General 5-2-2004

Dance Review: SOLO: Live to Dance/Dance to Live

Natalie Harter ventures to the Southern Theater for SOLO, performances by the 2002 and 2003 McKnight Artist Fellowship recipients in dance, to see what’s possible when dancers are paid for their passion.

A Fellow

For so many artists, art equals life, and yet art so very rarely equals livelihood. We hate to muddy up the arts with money. Art is supposed to be separate somehow, above and beyond the earthly things of this world. Artists are told their art should be reward enough. After all, if it’s their passion, they shouldn’t expect monetary compensation for it, should they?

Most dancers have a “real” job, often full time, in addition to teaching, taking classes, and rehearsing and performing for one or more companies. That kind of schedule leaves very little room for experimenting and creating, and all kinds of room for fragmentation and burnout. It’s pretty damn hard to live as a dancer without money and the time and space to create that money affords. Hardly an original idea (didn’t Virginia Woolf put it forth some 50 years ago…?), but one we’re still working to realize.

So what would a dancer’s life be like if they were paid for their art? And I mean really paid, not just a performance percentage here and there…?

Enter SOLO. As the culmination of six fellowships awarded by the McKnight Foundation over the past two years, SOLO presents the dancer fellows in original works commissioned for them by a choreographer of their choosing. A dancer’s dream come true, right? But wait, that’s just the icing… The cake is a hefty chunk of money that enabled each dancer to spend a year dancing. It’s no surprise that each work is striking, original, and pitch perfect.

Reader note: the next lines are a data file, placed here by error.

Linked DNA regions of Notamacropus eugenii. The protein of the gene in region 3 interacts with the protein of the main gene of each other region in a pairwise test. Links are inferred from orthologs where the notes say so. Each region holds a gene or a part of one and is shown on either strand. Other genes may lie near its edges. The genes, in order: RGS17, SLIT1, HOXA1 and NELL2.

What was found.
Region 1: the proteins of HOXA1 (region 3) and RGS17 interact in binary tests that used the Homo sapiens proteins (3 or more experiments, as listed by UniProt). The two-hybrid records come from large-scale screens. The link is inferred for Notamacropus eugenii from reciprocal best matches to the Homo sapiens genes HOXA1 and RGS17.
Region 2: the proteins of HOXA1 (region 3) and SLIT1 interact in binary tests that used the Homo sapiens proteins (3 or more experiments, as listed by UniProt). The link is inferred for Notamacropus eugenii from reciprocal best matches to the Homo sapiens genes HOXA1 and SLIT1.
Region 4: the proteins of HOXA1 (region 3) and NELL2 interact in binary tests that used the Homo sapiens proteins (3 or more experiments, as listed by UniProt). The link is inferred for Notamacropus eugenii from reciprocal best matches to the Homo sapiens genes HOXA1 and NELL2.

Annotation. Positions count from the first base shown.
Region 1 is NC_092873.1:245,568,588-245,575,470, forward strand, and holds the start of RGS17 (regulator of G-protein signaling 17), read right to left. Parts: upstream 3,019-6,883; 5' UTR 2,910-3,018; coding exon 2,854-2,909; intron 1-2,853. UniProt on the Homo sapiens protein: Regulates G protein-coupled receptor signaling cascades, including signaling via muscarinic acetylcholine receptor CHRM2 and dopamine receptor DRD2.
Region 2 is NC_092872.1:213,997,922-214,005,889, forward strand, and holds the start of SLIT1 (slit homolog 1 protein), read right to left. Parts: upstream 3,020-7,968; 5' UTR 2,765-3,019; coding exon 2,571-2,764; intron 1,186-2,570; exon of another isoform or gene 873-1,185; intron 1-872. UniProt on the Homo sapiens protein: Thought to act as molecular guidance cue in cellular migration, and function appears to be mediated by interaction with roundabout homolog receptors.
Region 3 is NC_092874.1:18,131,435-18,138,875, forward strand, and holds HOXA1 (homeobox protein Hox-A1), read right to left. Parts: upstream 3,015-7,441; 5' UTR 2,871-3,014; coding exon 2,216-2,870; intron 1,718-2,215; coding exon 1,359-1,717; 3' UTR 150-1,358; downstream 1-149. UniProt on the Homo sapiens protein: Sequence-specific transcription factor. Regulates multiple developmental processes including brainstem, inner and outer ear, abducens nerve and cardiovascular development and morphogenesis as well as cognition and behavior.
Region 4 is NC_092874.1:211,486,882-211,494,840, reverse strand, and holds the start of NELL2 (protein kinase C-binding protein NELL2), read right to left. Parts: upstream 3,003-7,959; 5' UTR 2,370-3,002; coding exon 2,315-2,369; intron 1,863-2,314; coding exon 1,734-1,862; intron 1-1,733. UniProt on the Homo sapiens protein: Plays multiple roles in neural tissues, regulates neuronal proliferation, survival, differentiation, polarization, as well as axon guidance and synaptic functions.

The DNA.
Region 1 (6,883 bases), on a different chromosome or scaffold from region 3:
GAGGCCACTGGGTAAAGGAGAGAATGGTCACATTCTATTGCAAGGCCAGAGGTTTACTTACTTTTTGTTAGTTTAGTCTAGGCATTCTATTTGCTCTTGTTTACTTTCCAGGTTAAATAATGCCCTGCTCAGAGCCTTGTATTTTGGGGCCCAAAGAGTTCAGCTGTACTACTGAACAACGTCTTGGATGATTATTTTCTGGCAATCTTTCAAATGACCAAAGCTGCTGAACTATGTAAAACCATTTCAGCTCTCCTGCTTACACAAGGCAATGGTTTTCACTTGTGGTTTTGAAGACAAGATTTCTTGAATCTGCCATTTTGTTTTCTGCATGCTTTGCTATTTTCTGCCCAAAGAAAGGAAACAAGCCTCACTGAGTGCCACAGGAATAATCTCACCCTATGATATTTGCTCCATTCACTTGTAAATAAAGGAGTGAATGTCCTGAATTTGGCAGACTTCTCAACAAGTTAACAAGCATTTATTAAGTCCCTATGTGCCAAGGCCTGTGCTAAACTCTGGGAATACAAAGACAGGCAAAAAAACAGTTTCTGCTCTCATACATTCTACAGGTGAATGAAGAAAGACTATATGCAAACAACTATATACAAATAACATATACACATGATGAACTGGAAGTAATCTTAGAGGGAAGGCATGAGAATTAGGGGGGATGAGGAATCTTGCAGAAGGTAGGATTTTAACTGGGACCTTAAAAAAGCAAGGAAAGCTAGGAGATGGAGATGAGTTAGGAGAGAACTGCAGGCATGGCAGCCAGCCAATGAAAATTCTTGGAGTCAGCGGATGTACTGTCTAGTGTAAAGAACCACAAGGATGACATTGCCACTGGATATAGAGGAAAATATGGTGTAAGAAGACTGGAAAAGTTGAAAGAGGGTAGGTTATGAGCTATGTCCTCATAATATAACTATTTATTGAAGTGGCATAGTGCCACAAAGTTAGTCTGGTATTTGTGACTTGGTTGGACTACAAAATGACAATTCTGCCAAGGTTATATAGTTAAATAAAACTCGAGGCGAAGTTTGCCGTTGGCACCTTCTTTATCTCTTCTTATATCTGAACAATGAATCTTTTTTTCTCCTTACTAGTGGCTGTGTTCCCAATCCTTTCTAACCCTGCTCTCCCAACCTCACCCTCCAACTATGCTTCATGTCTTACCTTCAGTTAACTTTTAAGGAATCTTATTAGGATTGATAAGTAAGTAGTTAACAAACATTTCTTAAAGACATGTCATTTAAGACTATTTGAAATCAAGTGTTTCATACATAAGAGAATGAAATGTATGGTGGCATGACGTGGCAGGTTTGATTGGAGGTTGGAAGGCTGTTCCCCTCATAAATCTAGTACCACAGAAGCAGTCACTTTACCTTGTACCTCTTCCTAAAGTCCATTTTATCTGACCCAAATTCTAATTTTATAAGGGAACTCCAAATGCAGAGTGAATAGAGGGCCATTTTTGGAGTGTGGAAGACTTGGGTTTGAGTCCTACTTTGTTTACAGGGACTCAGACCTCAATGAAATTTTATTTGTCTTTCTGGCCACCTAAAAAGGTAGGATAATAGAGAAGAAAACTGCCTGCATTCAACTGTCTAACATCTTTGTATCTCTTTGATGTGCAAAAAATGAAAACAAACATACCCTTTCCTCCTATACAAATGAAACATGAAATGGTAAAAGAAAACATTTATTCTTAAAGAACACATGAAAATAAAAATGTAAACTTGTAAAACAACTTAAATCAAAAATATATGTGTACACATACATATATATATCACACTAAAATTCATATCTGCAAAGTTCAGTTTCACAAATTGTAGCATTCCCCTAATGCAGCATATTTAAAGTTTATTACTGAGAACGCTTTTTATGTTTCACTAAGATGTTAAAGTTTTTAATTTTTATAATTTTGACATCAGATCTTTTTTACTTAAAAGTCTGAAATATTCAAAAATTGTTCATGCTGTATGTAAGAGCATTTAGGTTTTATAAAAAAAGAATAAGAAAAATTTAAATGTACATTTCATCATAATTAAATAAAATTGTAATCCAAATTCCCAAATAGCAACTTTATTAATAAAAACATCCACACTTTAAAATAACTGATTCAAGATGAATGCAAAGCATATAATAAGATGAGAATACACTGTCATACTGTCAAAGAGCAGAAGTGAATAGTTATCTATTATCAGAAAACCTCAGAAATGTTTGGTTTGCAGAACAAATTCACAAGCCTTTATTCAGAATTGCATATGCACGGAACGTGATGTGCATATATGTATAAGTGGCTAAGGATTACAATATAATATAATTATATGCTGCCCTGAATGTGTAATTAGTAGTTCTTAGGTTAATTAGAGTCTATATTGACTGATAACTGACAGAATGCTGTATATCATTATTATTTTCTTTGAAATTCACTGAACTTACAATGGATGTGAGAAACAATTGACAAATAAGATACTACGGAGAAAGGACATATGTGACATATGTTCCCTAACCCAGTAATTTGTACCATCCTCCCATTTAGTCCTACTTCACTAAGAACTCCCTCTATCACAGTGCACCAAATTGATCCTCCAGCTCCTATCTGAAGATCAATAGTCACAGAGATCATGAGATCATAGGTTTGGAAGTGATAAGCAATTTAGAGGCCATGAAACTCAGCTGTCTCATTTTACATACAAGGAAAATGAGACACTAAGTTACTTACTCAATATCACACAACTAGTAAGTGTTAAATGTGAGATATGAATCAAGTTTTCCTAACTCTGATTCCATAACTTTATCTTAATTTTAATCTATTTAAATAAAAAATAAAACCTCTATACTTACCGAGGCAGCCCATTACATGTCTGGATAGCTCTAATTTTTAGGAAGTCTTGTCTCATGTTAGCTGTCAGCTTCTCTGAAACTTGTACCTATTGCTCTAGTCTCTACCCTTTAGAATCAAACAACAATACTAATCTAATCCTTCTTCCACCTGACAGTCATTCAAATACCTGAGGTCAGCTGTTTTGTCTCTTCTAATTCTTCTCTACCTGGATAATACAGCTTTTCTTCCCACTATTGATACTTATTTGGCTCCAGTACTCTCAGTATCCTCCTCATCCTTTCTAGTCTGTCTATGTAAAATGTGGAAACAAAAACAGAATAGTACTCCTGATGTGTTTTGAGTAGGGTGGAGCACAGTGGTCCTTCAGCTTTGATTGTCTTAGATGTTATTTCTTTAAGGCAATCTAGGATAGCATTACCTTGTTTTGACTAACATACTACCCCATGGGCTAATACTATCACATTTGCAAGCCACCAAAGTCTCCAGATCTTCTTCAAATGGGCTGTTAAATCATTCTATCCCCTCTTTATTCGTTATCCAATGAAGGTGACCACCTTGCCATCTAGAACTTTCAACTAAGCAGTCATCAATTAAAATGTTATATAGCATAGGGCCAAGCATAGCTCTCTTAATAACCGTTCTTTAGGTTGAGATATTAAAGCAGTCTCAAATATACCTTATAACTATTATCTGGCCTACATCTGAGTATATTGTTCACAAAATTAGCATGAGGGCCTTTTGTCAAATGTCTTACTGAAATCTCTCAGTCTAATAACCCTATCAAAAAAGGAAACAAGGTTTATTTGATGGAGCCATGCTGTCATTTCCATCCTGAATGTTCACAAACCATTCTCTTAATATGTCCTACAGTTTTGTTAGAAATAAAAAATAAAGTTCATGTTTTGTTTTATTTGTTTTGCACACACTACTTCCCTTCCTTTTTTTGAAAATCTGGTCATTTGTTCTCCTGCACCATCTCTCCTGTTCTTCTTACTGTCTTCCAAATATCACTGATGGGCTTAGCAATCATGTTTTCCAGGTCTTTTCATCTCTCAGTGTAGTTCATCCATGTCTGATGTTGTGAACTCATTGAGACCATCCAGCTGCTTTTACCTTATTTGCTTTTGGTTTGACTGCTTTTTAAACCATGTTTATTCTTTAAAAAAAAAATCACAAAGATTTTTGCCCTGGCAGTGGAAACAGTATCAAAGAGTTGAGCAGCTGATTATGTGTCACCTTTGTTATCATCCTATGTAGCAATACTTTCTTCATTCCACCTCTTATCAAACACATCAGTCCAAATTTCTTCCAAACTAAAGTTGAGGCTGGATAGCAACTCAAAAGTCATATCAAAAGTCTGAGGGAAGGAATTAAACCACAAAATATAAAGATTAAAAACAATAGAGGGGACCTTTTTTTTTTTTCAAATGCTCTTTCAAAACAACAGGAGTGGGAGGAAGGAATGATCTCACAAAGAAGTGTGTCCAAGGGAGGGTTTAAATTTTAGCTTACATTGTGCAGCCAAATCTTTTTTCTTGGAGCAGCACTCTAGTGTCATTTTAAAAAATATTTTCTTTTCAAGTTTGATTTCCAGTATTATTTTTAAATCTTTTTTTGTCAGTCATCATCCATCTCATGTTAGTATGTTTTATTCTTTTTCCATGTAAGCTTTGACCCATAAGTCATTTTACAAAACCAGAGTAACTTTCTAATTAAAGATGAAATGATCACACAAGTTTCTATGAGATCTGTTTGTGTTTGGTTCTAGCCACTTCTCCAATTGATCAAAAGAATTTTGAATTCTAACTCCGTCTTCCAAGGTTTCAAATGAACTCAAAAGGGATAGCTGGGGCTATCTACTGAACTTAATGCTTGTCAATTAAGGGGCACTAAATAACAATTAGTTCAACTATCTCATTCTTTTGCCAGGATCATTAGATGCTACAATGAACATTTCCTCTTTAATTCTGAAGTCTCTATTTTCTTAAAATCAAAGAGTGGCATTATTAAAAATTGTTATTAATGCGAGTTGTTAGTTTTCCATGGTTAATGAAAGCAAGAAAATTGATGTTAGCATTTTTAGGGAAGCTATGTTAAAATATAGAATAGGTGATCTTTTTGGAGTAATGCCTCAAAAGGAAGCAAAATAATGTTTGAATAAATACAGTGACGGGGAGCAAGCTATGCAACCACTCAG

I can’t tie these six performances together in a tidy bundle, because the exciting thing about them is that they are all so personal and and unique. But I can say that boundaries are pushed in each, and I’m not talking genre boundaries (in fact, there’s very little genre work here, each piece is splendidly barefoot and postmodern). I’m talking literal boundaries, from the edges of furniture in Joanne Spencer’s “Interior Design,” to the edges of constricting shafts of light and societal rules in Leah Nelson’s “YOUR Place,” and even the perilous edge of a bird’s nest in Wynn Fricke’s “Nestling.”

In the shortest but most explosive work presented, Megan McClellan pushes the boundaries of the space/time continuum itself. She’s a flash of light, here and then gone. Choreographed by Alvin Ailey alum Uri Sands in “Work XX: ‘From Ashes,’” McClellan leaps and rolls and runs across the stage, a blur of braids and legs clad in red velvet, like the mythological phoenix arising from the ash only to die again in the flame.

Pushing more boundaries is the incredible lighting design of Jeff Bartlett. The use of light in each piece is so evocative it becomes an element absolutely necessary to the story the dancer is telling. In Susie Bracken’s exquisitely haunting “by a thread” the light comes down from above in watery circles, situating Bracken at the bottom of a well or oubliette. She contorts around like a mermaid trying to free herself of her tail, until she is at last seized by a spotlight.

The unforgiving and lifeless light in Eric Boone’s “The Center Shifts” is part of the reason the piece is the least aesthetically pleasing to me, but then that’s the point. Attired in unassuming shades of gray, Boone moves on and around office furniture (echoing back to the first piece by Spencer, while retaining none of its warmth and wonder). It’s a sadly fitting way to end the program, evoking the tyranny of a desk job. Boone executes the piece brilliantly, causing me to shift in my seat as he forcibly restrains his body’s natural impulses to move in order fit in a proscribed space.

One can only hope, after seeing what’s possible, that these dancers don’t resign themselves to such a fate.

For video clips of the performances, go to:
For more information on the McKnight Fellowship program, go to: